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cipled. He had, besides, discovered, as he writes word to Lewis, in his first letter* to him, dated Venice, Dec. 18th, 1677, that the Duke was not so abandoned to his pleasures, but that he still had some ambition, and much chagrin at the state of subjection in which he was kept by his mother; joined to a great distrust of the Spaniards, who were supposed to foment the divisions of the Court of Mantua, with the view of, eventually, themi selves obtaining possession of Casale and the rest of the Montferrat.

The desired channel of communication Estrades thought he had found in Matthioli, who was a complete master of Italian politicks, as well as much in the Duke's good graces. Before, however, he proceeded to enlist him in his service, he deemed it necessary to discover what was the bent of his inclinations. This he effected ingeniously enough, by sending a certain Giuliani, in whom he appears to have placed implicit confidence, to Verona, where Matthioli then was, to act as a spy

Appendix, No. 1.


upon him. The report of Giuliani, upon his return to Venice, was so favourable, both with regard to the discontent of Matthioli against the Spaniards, " who had always amused him with hopes, and afterwards abandoned him," * and his wish to enter into the service of the French Monarch, that Estrades lost no time in sending him (Giuliani) back again for the purpose of conferring with Matthioli upon the subject of the proposed negociation.

Giuliani was instructed by the Ambassador to enlarge to Matthioli upon the jeopardy which the sovereignty of the Duke of Mantua was in, in consequence of the different pretensions of various branches of his family to his territories, which were more or less countenanced by the Spaniards for the purposes of their own aggrandizement. These were, among others, those of the Empress Eleanor p to the Montferrat; and those of the Marquis of Laguna* to the Duchy of Guastalla, to the prejudice of the Duke of Mantua, who was the rightful heir. Giuliani was also to lament the dependant state of the Duke of Mantua, the revenues of whose states, as well as all the powers of

* Appendix, No. 1.

+ The Empress Eleanor was daughter of Charles, Duke of Rhetelois, who died in the life-time of his father, Charles I., Duke of Mantua, in spite of which he is generally deno

government, were entirely in the hands of his mother, and the Monk Bulgarini ;ť and to explain the necessity which, on these accounts, existed for that Prince to seek, without delay, the alliance and protection of Lewis the Fourteenth. He was to assure him, in conclusion, that Estrades had no doubt of the readiness of Lewis to assist in freeing the Duke of Mantua from his embarrassments; but that, in order to enable him to do this effectually, it was absolutely necessary to garrison Casale with French troops.

mìnated by historians, Charles II., Duke of Mantua. She became, on the 30th of April, 1651, the third wife of Ferdinand III., Emperor of Germany, whom she survived many years, and died December 5th, 1686. She was the aunt of Ferdinand Charles IV., Duke of Mantua.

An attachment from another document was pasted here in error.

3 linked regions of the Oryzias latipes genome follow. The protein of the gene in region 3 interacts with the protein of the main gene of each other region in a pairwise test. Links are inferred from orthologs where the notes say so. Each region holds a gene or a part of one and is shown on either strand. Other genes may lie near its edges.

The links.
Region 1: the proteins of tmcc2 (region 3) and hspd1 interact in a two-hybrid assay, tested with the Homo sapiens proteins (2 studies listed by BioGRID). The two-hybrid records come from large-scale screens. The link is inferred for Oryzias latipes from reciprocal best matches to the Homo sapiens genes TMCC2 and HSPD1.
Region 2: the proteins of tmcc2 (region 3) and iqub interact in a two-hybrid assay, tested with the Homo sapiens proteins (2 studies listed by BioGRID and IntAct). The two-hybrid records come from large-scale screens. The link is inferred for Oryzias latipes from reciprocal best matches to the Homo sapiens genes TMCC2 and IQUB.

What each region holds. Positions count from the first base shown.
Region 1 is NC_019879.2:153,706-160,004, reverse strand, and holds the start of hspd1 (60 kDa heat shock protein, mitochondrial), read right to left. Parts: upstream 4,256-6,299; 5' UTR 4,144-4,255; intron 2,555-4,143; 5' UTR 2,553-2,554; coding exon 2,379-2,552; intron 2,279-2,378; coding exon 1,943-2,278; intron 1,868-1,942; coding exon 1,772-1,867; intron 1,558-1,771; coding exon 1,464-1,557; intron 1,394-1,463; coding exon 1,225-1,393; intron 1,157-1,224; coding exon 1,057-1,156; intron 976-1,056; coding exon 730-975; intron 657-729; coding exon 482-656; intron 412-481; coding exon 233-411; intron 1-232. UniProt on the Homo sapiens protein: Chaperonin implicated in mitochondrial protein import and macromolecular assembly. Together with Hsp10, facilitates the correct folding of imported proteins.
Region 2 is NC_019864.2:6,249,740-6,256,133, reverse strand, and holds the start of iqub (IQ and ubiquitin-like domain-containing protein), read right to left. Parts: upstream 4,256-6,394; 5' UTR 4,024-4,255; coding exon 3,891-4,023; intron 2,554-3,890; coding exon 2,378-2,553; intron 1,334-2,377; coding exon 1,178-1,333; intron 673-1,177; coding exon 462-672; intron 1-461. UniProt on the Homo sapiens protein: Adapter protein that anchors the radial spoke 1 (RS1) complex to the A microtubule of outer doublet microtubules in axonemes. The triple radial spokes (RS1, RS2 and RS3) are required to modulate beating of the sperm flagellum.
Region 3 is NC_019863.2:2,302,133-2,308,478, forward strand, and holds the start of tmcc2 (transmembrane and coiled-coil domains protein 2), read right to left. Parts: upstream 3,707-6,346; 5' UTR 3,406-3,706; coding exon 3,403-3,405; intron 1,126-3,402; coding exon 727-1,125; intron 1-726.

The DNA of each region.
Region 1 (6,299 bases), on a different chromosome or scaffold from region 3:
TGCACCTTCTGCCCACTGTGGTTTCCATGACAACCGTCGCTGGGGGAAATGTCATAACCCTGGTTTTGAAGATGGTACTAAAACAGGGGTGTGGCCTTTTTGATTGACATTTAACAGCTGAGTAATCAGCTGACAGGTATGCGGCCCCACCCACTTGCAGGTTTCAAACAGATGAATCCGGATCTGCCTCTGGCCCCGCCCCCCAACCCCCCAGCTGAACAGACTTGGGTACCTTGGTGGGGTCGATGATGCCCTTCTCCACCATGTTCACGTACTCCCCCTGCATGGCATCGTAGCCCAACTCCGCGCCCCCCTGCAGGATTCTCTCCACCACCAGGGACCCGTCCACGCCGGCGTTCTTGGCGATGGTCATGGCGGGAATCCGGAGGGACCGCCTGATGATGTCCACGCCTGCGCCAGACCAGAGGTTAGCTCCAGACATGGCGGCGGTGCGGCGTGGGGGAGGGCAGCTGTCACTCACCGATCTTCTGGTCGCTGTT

* Thomas de la Cerda, Marquis of Laguna, in Spain, married April 22, 1672, to Maria Louisa, only daughter of Vespasian Gonzaga, only brother of Ferdinand III., the reigning Duke of Guastalla.

+ The Monk Bulgarini appears to have been the confessor and favourite of the Duchess-mother of Mantua; and to have been entirely devoted to the Spanish interests.


Matthioli concurred entirely in these views of Giuliani, and offered to sound the Duke of Mantua upon the subject. A few days afterwards, he sent word to Estrades, that he had managed to have an interview with that Prince (having previously established himself secretly in the neighbourhood of Mantua), and had found him generally welldisposed to the plan. He also requested Estrades to send Giuliani again to him, in order that they might act in concert; the said Giuliani being also a person who might, without suspicion, carry intelligence backwards and forwards,* which was not the case with Matthioli himself.

Giuliani was accordingly sent, and had an audi


* The profession of Giuliani was that of an editor of newspapers, in which capacity he was in the habit of travelling from town to town, to collect and convey news.

See Appendix, No. 98.

ence of the Duke of Mantua, who received him very favourably, and acquainted him with his willingness to enter into an alliance with France, and to deliver up Casale, upon the understanding that Estrades was to try to obtain for him any reasonable requests he might make; the principal of these, in addition to the grant of a sum of money, was the being made generalissimo of any French army that might be sent into Italy, “ that being,” says Estrades, “ what he wishes beyond all things; or rather, that being the only thing he is very anxious for, in order that he may have the same consideration in Italy the late Duke of Modena* had, and the late Duke of Mantua,t who at his age commanded in

* Alphonso IV., Duke of Modena, succeeded his father Francis I. in his territories, and in the command in chief of the French army in Italy, in 1658. Died in the 29th year of his age, July 16, 1662, having married, May 27, 1655, Laura Martinozzi, niece of Cardinal Mazarin.

+ Charles III., Duke of Mantua, father of Ferdinand Charles IV., the reigning Duke, had the command of the Imperial Army in Italy, and took upon himself the office of

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